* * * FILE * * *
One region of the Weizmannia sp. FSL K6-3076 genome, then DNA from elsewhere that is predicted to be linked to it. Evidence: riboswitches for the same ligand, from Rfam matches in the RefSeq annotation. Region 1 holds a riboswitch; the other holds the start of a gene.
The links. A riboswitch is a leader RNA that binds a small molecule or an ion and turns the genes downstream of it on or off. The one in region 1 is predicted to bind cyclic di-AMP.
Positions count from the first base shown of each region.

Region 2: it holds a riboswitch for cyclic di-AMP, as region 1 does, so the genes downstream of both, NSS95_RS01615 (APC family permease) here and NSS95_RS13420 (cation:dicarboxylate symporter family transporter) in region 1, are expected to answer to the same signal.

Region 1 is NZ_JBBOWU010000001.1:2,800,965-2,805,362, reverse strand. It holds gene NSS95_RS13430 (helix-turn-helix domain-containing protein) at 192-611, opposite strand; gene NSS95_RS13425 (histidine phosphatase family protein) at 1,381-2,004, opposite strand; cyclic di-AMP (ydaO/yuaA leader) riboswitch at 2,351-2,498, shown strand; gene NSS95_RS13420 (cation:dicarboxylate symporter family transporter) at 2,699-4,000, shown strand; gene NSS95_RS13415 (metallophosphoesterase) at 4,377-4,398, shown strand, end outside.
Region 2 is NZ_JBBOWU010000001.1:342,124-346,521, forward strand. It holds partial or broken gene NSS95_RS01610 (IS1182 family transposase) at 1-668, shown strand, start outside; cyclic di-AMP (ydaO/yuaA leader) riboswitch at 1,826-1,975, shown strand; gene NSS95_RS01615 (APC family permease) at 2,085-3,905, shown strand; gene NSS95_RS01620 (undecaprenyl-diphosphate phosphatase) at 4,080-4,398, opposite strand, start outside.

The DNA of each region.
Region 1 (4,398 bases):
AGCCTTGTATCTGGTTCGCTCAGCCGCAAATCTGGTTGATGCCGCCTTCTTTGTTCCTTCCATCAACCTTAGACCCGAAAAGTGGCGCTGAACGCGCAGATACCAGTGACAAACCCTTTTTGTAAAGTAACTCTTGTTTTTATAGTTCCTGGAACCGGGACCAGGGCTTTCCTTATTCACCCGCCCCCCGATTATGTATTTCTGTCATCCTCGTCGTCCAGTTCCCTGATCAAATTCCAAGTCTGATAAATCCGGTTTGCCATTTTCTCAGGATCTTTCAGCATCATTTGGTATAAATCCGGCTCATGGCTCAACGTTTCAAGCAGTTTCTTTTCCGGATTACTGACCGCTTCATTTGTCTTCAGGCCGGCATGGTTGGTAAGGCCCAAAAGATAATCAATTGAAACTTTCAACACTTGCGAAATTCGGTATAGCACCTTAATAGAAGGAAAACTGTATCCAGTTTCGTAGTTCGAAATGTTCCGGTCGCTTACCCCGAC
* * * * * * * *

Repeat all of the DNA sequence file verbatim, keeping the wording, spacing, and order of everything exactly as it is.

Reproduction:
One region of the Weizmannia sp. FSL K6-3076 genome, then DNA from elsewhere that is predicted to be linked to it. Evidence: riboswitches for the same ligand, from Rfam matches in the RefSeq annotation. Region 1 holds a riboswitch; the other holds the start of a gene.
The links. A riboswitch is a leader RNA that binds a small molecule or an ion and turns the genes downstream of it on or off. The one in region 1 is predicted to bind cyclic di-AMP.
Positions count from the first base shown of each region.

Region 2: it holds a riboswitch for cyclic di-AMP, as region 1 does, so the genes downstream of both, NSS95_RS01615 (APC family permease) here and NSS95_RS13420 (cation:dicarboxylate symporter family transporter) in region 1, are expected to answer to the same signal.

Region 1 is NZ_JBBOWU010000001.1:2,800,965-2,805,362, reverse strand. It holds gene NSS95_RS13430 (helix-turn-helix domain-containing protein) at 192-611, opposite strand; gene NSS95_RS13425 (histidine phosphatase family protein) at 1,381-2,004, opposite strand; cyclic di-AMP (ydaO/yuaA leader) riboswitch at 2,351-2,498, shown strand; gene NSS95_RS13420 (cation:dicarboxylate symporter family transporter) at 2,699-4,000, shown strand; gene NSS95_RS13415 (metallophosphoesterase) at 4,377-4,398, shown strand, end outside.
Region 2 is NZ_JBBOWU010000001.1:342,124-346,521, forward strand. It holds partial or broken gene NSS95_RS01610 (IS1182 family transposase) at 1-668, shown strand, start outside; cyclic di-AMP (ydaO/yuaA leader) riboswitch at 1,826-1,975, shown strand; gene NSS95_RS01615 (APC family permease) at 2,085-3,905, shown strand; gene NSS95_RS01620 (undecaprenyl-diphosphate phosphatase) at 4,080-4,398, opposite strand, start outside.

The DNA of each region.
Region 1 (4,398 bases):
AGCCTTGTATCTGGTTCGCTCAGCCGCAAATCTGGTTGATGCCGCCTTCTTTGTTCCTTCCATCAACCTTAGACCCGAAAAGTGGCGCTGAACGCGCAGATACCAGTGACAAACCCTTTTTGTAAAGTAACTCTTGTTTTTATAGTTCCTGGAACCGGGACCAGGGCTTTCCTTATTCACCCGCCCCCCGATTATGTATTTCTGTCATCCTCGTCGTCCAGTTCCCTGATCAAATTCCAAGTCTGATAAATCCGGTTTGCCATTTTCTCAGGATCTTTCAGCATCATTTGGTATAAATCCGGCTCATGGCTCAACGTTTCAAGCAGTTTCTTTTCCGGATTACTGACCGCTTCATTTGTCTTCAGGCCGGCATGGTTGGTAAGGCCCAAAAGATAATCAATTGAAACTTTCAACACTTGCGAAATTCGGTATAGCACCTTAATAGAAGGAAAACTGTATCCAGTTTCGTAGTTCGAAATGTTCCGGTCGCTTACCCCGAC